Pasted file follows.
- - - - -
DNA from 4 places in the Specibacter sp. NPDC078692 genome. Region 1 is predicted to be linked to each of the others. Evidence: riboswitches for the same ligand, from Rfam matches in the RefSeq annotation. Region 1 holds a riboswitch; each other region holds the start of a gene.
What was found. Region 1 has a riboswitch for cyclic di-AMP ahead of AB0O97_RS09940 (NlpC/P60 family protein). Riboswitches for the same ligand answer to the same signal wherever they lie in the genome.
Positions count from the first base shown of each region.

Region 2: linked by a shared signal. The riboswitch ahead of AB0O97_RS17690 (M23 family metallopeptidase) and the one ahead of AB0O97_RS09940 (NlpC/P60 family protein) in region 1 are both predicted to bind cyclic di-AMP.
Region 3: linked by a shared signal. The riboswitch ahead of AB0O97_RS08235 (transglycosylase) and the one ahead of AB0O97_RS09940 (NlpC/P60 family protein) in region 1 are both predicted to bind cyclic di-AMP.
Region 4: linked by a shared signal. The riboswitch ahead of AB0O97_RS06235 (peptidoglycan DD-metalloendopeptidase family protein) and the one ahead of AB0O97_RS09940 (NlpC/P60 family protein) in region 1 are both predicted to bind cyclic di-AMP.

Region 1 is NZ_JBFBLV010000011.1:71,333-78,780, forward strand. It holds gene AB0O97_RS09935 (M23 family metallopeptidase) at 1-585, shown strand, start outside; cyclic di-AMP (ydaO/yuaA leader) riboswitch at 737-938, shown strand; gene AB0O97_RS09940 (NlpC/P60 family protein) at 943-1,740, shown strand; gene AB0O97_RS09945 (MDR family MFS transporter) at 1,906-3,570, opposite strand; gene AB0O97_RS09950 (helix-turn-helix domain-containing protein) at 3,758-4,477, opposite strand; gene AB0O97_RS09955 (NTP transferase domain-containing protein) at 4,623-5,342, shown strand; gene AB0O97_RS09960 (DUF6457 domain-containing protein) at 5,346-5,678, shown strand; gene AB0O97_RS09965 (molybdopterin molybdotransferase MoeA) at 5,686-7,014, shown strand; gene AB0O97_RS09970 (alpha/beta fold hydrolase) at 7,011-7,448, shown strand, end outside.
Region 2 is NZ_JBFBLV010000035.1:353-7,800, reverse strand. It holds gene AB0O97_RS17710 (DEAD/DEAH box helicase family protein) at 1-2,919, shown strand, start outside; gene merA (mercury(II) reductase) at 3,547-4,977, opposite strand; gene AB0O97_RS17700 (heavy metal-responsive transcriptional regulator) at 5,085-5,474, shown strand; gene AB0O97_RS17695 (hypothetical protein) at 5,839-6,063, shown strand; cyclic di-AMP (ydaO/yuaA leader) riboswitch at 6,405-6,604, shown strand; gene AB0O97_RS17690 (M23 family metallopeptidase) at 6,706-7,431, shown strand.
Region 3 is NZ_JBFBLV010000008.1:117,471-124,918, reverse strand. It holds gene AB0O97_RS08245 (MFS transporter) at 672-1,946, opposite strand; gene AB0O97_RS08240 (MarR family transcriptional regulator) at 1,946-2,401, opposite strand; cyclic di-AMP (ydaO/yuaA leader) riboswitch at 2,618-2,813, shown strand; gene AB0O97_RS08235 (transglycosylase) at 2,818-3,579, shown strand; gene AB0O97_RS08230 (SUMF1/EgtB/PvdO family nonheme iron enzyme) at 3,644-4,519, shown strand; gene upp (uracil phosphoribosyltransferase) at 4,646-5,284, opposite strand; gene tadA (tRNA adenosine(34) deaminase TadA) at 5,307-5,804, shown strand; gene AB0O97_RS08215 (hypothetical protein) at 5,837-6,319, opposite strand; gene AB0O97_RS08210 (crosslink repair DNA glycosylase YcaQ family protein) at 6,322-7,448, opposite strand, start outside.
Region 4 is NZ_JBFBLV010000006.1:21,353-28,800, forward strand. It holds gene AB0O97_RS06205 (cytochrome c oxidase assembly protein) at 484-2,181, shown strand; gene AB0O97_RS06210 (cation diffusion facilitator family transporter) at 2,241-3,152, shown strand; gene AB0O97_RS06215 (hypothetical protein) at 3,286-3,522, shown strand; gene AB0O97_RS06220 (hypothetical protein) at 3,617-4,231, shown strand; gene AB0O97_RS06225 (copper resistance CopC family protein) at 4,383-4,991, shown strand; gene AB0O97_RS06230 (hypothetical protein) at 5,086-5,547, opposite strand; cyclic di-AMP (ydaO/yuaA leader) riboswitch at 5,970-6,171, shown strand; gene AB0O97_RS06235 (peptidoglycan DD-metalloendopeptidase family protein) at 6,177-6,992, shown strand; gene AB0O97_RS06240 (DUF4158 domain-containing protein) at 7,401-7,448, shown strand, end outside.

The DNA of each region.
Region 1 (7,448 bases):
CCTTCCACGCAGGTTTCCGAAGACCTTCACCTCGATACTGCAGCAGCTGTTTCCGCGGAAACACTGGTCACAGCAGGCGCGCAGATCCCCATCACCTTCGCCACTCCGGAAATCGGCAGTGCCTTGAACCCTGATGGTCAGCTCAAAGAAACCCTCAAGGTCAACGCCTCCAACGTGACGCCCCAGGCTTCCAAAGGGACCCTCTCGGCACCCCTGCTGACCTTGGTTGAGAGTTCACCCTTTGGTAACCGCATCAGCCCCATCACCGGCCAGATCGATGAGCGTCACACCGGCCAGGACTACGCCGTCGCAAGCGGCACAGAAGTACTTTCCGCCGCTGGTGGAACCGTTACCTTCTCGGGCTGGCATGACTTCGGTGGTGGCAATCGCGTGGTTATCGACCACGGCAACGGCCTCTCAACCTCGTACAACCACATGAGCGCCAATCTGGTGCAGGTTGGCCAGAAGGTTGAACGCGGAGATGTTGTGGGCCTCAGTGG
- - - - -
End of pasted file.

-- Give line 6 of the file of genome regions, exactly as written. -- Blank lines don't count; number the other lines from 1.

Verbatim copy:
Region 4: linked by a shared signal. The riboswitch ahead of AB0O97_RS06235 (peptidoglycan DD-metalloendopeptidase family protein) and the one ahead of AB0O97_RS09940 (NlpC/P60 family protein) in region 1 are both predicted to bind cyclic di-AMP.